How to Actually Answer: “What Are Your Salary Expectations?”

How to Actually Answer: “What Are Your Salary Expectations?”

The next question in our “How to Actually Answer” series of blogs is a real make or break for a lot of businesses.

But why?

Well, the truth of the matter is, you could be the very best fit for a job, but if a company simply doesn’t have the budget to match your salary expectations, they’ll turn you down.

Yet, despite this point, Glassdoor’s recent study reveals that earning a top salary is of paramount importance to candidates.

So how do you find a salary range which doesn’t put off an employer and leave you shortchanged in the process too?

In a way, this arguably makes this question one of the more testing ones when it comes to sitting down and interviewing for a role.

The key to answering this question with flying colours is to prepare yourself before you go in.

Here are some top tips to ensure you keep your application in the running and don’t price yourself out of a job.

Finding the right approach

When you see salary depends on experience or DOE, what are your initial thoughts?

An opportunity to push the boundaries? Or a tricky question you somehow have to guess right?

Ultimately, this is a vague term used when a business isn’t completely sure about how much they should pay a new employee for the advertised role.

However, it is worth noting that the employer usually has a limit – but this is reserved for a professional who can tick every single box.

In most cases, this isn’t always a possibility, especially if you’re a relatively inexperienced candidate.

Although this shouldn’t put you off from applying.

Instead of focusing on the negatives, approach this with the mentality that you have the chance to steak your worth to an employer.

In other words, the better you sell yourself, the more likely you are to walk away with a bigger salary.

What shouldn’t you say?

The obvious thing to avoid saying is a ridiculous figure you know won’t sit very well.

But more importantly, you shouldn’t try to add a silly amount to your previous salary, otherwise, this could come back to shoot you in the foot.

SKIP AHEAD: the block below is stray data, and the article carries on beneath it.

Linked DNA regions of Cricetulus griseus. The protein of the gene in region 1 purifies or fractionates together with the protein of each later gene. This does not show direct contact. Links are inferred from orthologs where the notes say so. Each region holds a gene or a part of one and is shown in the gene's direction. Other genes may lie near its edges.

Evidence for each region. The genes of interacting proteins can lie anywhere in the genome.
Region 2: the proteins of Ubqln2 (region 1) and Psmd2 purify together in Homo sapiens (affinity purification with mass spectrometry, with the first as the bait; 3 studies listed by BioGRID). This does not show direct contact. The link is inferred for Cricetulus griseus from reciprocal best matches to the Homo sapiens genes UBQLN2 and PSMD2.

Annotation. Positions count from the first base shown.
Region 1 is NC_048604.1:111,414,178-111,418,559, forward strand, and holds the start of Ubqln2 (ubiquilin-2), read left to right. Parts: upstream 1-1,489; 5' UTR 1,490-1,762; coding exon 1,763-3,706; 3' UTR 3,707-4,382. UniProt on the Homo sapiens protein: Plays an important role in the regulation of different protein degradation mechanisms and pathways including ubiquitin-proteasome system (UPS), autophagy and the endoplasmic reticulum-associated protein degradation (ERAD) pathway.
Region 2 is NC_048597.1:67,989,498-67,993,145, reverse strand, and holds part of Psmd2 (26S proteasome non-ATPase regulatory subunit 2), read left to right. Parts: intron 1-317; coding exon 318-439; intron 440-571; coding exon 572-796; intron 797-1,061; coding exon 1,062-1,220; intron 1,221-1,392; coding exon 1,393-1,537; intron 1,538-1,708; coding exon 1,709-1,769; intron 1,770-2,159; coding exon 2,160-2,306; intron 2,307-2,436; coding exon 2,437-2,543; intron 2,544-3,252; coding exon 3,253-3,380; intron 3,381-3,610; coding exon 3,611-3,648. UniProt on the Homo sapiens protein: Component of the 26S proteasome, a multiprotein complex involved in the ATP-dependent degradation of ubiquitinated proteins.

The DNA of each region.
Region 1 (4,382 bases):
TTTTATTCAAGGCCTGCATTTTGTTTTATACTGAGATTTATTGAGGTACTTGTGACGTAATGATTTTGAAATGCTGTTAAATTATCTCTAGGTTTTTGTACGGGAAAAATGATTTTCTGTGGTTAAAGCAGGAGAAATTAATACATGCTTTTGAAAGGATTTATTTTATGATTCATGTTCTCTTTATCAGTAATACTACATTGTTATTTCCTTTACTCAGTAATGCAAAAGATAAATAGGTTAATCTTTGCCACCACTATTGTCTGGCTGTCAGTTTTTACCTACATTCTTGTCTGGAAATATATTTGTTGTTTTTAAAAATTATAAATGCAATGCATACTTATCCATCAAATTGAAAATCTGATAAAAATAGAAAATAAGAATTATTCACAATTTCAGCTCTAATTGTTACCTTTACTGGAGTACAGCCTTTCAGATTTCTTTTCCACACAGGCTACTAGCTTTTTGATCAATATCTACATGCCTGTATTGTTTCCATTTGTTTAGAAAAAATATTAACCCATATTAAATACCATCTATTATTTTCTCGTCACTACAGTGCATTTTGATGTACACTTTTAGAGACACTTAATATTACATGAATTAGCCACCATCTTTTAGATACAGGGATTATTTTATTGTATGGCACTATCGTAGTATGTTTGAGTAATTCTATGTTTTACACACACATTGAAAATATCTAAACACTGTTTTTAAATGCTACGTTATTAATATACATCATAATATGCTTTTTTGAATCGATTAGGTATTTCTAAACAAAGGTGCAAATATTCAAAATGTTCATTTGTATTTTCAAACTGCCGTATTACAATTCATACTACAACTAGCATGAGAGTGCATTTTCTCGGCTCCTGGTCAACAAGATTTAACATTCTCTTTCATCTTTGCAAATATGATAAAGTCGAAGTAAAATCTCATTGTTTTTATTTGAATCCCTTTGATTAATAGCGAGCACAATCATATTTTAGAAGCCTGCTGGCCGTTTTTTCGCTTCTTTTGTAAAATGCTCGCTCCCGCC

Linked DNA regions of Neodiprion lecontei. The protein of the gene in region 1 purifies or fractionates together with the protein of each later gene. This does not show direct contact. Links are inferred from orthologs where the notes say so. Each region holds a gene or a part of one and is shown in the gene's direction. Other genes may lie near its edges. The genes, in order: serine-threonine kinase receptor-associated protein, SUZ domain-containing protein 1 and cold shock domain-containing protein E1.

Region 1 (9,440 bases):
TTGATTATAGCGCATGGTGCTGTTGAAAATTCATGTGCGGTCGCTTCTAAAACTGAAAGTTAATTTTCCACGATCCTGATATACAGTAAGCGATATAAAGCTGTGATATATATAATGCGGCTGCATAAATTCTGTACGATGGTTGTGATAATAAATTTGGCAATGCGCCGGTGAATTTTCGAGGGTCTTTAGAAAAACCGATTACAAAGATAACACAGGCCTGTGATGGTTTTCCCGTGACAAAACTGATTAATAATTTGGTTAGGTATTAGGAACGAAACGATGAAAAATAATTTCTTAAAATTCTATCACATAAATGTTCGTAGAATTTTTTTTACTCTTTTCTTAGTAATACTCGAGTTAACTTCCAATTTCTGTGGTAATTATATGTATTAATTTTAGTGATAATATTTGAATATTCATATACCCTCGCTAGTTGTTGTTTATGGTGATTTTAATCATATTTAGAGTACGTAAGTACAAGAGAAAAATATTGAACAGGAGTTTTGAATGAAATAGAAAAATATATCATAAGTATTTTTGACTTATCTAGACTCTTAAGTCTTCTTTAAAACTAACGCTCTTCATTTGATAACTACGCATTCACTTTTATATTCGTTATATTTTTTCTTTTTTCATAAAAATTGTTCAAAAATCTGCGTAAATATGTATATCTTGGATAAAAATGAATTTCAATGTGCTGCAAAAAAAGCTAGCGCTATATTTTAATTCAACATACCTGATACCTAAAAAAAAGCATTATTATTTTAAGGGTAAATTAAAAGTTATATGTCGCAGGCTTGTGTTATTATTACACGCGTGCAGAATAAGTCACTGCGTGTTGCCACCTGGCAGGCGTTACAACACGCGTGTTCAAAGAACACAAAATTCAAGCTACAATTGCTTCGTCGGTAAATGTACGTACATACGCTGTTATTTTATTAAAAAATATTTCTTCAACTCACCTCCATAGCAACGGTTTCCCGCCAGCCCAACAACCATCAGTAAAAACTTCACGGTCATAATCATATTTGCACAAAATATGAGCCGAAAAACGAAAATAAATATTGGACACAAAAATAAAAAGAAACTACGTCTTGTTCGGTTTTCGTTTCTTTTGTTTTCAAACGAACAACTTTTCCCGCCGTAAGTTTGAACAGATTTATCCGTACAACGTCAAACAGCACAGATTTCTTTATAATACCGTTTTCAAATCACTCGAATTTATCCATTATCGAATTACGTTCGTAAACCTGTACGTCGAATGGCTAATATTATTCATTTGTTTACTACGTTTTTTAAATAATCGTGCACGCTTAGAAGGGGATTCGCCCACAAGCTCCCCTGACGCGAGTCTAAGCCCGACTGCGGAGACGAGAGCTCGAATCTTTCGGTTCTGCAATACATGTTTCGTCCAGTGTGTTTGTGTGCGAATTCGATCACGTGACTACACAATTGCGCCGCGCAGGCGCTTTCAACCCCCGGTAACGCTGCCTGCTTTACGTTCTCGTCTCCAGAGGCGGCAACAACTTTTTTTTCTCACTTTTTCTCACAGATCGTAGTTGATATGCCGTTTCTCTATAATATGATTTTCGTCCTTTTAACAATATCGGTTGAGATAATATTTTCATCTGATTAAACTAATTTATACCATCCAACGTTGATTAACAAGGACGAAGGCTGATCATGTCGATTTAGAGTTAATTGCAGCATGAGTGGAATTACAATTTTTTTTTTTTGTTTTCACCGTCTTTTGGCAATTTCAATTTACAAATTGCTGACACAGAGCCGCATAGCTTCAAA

A recruiter or HR professional may well ask your previous employer as a part of the reference process.

So always look to either stick around a similar salary figure or just add a bit extra on if you believe you have attained more experience to justify the increase.

How to answer “what are your salary expectations?”

The key to finding the perfect happy medium between keeping both you and the employer on-board is to do some research.

Use sites like Payscale and Glassdoor to see what other professionals in your field are earning in your area.

Just remember that these figures will be different if you are relocating to certain parts of the country.

For instance, you’ll probably see that you’re offered more in very rural areas of the country as the talent is harder to come by.

While in cities like Birmingham and Bristol, some employers might take the opportunity to drive salaries down due to the catchment area for talent being more accessible.

London is a completely different story altogether.

Salary expectations should always be higher if you’re moving to the capital of England as the cost of living is extremely high.

Also take into account any certificates or extra qualifications you’ve attained, as this could add extra value to your application.

In regards to actually answering the question, always be positive and assertive.

If you hesitate, the employer may think that you’re just throwing out an unjustified figure.

Try starting your answer off with a statement which further strengthens your thoughts behind your desired figure.

For example:

“With over 5 years of experience in the industry, specifically covering the [specific sector], I’d be looking for a salary between £xx and £xx.” 

Summary

While this interview question may seem relatively simple, it has the potential to derail all of your previous hard work.

That’s why it’s vital to do your homework and establish your worth in the current marketplace.

While you may believe that you should be earning more, just remember that there’s nothing wrong in asking whether the company reviews an employee’s pay every year.

If this is a factor, you can then aim to work hard and give yourself more of a foot to stand on when it comes to asking for a pay rise further down the line.

But similarly, don’t completely undervalue yourself altogether, as this could give off the wrong impression and leave you feeling negative towards a role before you’ve even started.

Fancy learning how to answer some more commonly asked interview questions?

Then check out our previous posts:

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